Posted by: Maria Atalanti
Published on: 13/12/2020Back to Blog
Costis Palamas is one of the greatest Greek poets. He was also a novelist, play writer, historian, and journalist. He was born on January 13, 1859 in Patras. He lost his parents at the age of 6 and grew up in Mesolongi with an uncle.
From 1886 he began to write in the vernacular, which was more friendly to the people (before that time writers were using a formal language called “katharevousa”). He is the poet who composed the poem of the Olympic anthem, which is sung up to date in the Olympic Games and has been translated into almost all languages.
He wrote many important poems, but perhaps the most famous is “The Twelve words of the Gypsy”. It was published in 1907, and it consists of twelve units (words). It is considered the leading expression of the poet’s “lyrical thinking”. The protagonist of the poem, the gypsy, symbol of the free and unscrupulous soul, will renounce all the values of society, work, love, religion, antiquity, Byzantium, and all homelands. Slowly – slowly it will restore all these values, through art. He will praise the freedom of the people of his race and end up by worshipping Nature and Science. I note that the twelfth word, the Last Word, is entitled: To a woman.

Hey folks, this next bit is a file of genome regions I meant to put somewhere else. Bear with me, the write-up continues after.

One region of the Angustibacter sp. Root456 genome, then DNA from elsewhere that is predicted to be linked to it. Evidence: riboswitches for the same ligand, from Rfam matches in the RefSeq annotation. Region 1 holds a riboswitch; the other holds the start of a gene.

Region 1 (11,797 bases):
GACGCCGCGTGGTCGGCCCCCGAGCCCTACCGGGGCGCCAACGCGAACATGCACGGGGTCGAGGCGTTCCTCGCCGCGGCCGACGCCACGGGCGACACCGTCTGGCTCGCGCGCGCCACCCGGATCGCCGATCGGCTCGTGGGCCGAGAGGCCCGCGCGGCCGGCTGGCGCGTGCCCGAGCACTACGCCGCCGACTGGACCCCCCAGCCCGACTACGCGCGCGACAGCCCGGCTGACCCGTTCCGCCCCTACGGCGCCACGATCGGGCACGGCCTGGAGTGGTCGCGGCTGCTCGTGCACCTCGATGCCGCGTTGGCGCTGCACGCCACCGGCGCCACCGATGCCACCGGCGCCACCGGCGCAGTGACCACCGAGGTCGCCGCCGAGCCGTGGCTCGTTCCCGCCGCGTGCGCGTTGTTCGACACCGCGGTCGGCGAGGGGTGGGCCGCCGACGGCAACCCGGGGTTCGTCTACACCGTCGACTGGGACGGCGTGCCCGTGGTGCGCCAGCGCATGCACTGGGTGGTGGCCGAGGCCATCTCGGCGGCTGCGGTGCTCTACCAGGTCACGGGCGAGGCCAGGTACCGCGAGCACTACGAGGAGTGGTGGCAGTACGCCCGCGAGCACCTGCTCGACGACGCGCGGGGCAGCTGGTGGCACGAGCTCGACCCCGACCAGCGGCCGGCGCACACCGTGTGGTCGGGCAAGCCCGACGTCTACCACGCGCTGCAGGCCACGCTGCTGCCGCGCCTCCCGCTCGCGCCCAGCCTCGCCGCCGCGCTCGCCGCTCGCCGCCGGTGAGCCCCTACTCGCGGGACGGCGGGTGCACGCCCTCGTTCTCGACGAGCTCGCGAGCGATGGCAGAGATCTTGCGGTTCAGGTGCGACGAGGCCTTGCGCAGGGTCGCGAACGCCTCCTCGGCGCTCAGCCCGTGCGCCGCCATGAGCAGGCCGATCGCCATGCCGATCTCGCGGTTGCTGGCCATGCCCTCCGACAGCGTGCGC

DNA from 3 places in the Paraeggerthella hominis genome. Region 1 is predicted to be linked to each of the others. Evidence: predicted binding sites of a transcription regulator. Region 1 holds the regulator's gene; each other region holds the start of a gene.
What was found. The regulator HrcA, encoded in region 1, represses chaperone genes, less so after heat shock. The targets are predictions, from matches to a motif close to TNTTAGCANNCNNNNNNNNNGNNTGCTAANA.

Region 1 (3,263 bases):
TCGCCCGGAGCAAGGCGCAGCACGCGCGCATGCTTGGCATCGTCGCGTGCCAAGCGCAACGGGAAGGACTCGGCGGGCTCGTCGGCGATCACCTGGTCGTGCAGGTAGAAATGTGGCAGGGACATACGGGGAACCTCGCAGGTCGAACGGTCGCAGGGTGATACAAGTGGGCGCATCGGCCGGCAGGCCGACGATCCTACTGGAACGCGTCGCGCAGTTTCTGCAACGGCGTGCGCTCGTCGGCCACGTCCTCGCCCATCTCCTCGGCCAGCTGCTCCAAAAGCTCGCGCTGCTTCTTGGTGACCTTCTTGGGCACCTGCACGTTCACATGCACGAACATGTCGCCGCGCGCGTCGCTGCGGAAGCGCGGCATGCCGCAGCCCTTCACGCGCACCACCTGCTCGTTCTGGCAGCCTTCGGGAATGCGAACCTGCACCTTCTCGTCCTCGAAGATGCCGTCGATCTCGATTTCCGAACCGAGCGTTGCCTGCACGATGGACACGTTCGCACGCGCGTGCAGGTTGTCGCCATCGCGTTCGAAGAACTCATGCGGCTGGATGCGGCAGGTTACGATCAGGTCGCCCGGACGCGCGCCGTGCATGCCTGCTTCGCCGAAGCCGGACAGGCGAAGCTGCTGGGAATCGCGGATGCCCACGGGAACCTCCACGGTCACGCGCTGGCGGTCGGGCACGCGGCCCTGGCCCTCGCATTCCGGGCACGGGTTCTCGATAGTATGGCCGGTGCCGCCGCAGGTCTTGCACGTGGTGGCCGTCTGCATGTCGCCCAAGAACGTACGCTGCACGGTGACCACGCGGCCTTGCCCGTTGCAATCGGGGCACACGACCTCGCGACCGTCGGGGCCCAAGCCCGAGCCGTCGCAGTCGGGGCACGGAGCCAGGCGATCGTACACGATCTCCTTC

He was nominated 14 times for the Nobel Prize in Literature, from 1926 to 1940, but he was never awarded.
He died on February 27, 1943, and his funeral turned into a German anti-occupation event. Thousands of people attended and in front of the surprised German conquerors, singing the national anthem, accompanied the dead to the 1st cemetery of Athens.
Information and photo: from the Internet (Wikipedia)